As the Flavor Runs Out
By Benjamin Chadwick
He studies the Bazooka jar longer than society would call normal, in his thirty-third year. Inside, a pile of rock-hard bubblegum slabs, individually sheathed in red and blue wax paper. Still only five cents apiece. They've waited untouched at this Amoco for decades, surviving a million families in the interstate wasteland, kids begging Mothers for change to blow on petrified pink; —no, she said, always no It'll rot your teeth and it'll rot your brain. Now his hand dives in, grabs a fistful, drops twenty-four on the instant-lotto countertop. It's his decision, as an adult. Off he goes smiling, breathing the earthy fumes of gasoline before climbing into his Lexus.
Bazooka Shaking fingers strip one down as the car climbs the on-ramp. Three parallel ridges. A faintly sexual pink. The wrapper floats against the windshield, buffeted airborne by the heater. An advertisement beneath the cartoon: Amazing Binoculars; send $4.95 and 38 comics. He’d done so in 1985... The sun is melting on distant western mountains. He roots through his gum-choked pocket and floors the accelerator.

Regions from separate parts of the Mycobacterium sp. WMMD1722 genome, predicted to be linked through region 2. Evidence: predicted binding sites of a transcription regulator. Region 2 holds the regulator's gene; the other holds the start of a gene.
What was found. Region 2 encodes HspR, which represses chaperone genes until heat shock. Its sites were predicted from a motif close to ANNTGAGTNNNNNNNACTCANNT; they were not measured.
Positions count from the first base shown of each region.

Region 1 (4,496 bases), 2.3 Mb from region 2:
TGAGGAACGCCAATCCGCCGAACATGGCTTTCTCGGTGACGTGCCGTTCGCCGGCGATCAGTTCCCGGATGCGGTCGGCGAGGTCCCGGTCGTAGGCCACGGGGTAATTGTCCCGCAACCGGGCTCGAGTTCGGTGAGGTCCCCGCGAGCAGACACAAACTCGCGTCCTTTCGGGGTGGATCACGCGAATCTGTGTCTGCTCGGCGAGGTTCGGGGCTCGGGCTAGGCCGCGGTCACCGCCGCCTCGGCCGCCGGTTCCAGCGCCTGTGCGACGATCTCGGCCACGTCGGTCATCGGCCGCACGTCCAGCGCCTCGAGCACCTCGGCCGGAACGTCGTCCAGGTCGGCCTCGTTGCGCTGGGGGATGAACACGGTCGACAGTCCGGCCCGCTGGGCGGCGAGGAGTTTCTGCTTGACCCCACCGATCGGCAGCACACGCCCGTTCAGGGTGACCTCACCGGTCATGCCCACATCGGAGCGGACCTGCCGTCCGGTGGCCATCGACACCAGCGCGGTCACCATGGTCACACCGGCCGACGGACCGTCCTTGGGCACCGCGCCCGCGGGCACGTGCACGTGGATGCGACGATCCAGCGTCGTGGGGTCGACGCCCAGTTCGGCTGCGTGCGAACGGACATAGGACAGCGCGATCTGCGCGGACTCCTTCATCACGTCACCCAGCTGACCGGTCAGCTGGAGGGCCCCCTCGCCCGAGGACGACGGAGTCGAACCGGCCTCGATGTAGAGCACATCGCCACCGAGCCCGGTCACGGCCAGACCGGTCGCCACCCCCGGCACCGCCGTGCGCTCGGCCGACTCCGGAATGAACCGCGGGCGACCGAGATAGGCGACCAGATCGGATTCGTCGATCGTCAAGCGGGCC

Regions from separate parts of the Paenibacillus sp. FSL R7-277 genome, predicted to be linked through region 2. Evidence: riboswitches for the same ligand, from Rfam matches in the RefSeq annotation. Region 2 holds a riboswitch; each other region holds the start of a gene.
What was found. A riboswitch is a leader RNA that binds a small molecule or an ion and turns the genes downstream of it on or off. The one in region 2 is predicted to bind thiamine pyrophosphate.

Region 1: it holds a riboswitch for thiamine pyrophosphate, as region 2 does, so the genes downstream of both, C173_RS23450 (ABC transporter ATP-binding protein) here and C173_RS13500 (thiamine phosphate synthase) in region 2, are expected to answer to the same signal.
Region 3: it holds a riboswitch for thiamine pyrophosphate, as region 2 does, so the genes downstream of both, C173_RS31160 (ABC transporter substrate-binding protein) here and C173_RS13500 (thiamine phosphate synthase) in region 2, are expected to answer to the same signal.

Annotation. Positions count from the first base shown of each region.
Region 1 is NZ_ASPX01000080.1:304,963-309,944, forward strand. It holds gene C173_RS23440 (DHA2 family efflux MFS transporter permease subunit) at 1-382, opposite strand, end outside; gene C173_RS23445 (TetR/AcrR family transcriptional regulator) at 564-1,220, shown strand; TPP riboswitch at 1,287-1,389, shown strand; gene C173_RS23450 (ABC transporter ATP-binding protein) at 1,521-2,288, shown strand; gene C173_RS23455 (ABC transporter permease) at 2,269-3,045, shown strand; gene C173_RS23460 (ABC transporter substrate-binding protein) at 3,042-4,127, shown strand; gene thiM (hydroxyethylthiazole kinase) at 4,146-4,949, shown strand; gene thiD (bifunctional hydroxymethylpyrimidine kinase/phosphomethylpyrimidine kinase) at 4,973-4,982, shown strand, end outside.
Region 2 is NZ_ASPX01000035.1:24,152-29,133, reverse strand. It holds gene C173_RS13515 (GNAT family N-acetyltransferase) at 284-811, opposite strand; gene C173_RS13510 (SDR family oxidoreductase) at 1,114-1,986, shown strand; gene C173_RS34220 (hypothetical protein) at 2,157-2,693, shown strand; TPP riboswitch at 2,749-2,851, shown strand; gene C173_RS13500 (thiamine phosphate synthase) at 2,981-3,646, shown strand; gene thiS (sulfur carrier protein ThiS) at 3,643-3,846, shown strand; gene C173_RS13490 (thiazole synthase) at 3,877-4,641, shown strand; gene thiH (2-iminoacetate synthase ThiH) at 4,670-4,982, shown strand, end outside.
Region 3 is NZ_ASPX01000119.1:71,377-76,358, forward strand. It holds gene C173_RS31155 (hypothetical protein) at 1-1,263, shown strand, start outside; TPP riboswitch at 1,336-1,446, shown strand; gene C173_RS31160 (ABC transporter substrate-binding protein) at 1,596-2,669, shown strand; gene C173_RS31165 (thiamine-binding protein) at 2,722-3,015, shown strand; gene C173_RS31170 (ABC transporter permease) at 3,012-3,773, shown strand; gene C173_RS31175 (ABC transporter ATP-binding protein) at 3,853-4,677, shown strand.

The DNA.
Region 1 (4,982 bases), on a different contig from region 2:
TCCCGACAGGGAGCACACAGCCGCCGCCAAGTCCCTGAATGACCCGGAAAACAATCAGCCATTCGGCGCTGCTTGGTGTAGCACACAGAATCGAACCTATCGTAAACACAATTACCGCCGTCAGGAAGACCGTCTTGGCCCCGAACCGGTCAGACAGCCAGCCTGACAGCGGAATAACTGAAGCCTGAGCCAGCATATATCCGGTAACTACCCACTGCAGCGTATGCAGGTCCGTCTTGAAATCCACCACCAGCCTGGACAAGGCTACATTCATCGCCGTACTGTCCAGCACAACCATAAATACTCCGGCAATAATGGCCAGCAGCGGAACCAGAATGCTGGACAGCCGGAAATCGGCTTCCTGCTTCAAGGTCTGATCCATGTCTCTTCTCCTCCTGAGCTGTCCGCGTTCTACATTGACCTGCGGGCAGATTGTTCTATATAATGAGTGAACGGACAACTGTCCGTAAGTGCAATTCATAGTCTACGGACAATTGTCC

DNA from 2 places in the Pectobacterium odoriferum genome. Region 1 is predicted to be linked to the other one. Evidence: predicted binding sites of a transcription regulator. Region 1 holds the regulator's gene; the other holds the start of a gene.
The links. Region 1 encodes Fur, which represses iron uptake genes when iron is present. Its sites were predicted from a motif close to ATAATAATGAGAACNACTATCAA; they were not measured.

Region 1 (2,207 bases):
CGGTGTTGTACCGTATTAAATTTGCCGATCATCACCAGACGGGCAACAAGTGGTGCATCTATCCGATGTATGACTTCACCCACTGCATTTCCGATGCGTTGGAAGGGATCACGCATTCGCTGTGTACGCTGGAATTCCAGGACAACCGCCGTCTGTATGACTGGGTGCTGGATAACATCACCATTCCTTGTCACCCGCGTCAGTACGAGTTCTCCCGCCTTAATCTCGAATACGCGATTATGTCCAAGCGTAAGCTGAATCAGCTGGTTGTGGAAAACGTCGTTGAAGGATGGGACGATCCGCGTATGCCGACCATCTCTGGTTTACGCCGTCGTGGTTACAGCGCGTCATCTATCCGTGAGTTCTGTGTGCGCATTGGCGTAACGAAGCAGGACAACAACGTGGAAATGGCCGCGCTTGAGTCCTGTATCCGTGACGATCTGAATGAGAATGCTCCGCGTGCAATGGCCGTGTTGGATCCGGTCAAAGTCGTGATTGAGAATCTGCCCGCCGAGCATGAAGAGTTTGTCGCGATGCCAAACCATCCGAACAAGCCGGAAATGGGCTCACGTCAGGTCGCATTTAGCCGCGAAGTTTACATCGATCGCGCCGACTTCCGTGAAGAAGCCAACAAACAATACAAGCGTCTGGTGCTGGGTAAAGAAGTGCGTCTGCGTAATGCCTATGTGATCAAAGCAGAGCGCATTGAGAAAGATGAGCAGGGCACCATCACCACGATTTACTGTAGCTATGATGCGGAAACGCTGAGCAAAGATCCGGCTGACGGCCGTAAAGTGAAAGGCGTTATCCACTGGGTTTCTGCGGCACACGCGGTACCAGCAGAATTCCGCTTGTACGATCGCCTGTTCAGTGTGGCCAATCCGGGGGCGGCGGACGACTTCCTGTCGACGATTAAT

One cannot chew Bazooka immediately; one must first soften it or risk shattering teeth, mandible, skull. His tongue roams the arid surface; flavor floods his mouth, wholesome, then nostril-widening, buzzing, cloying, excessive. It burns the gateway to his throat, but then, at last, salivary saturation– his eyes blissfully swirling, the gum and spit in equilibrium. Shamefully, he proceeds to chew. His molars fold the gum into a torpedo; he tosses it from left side to right. As he pops a second slab, he unwraps a third, steering with his knees.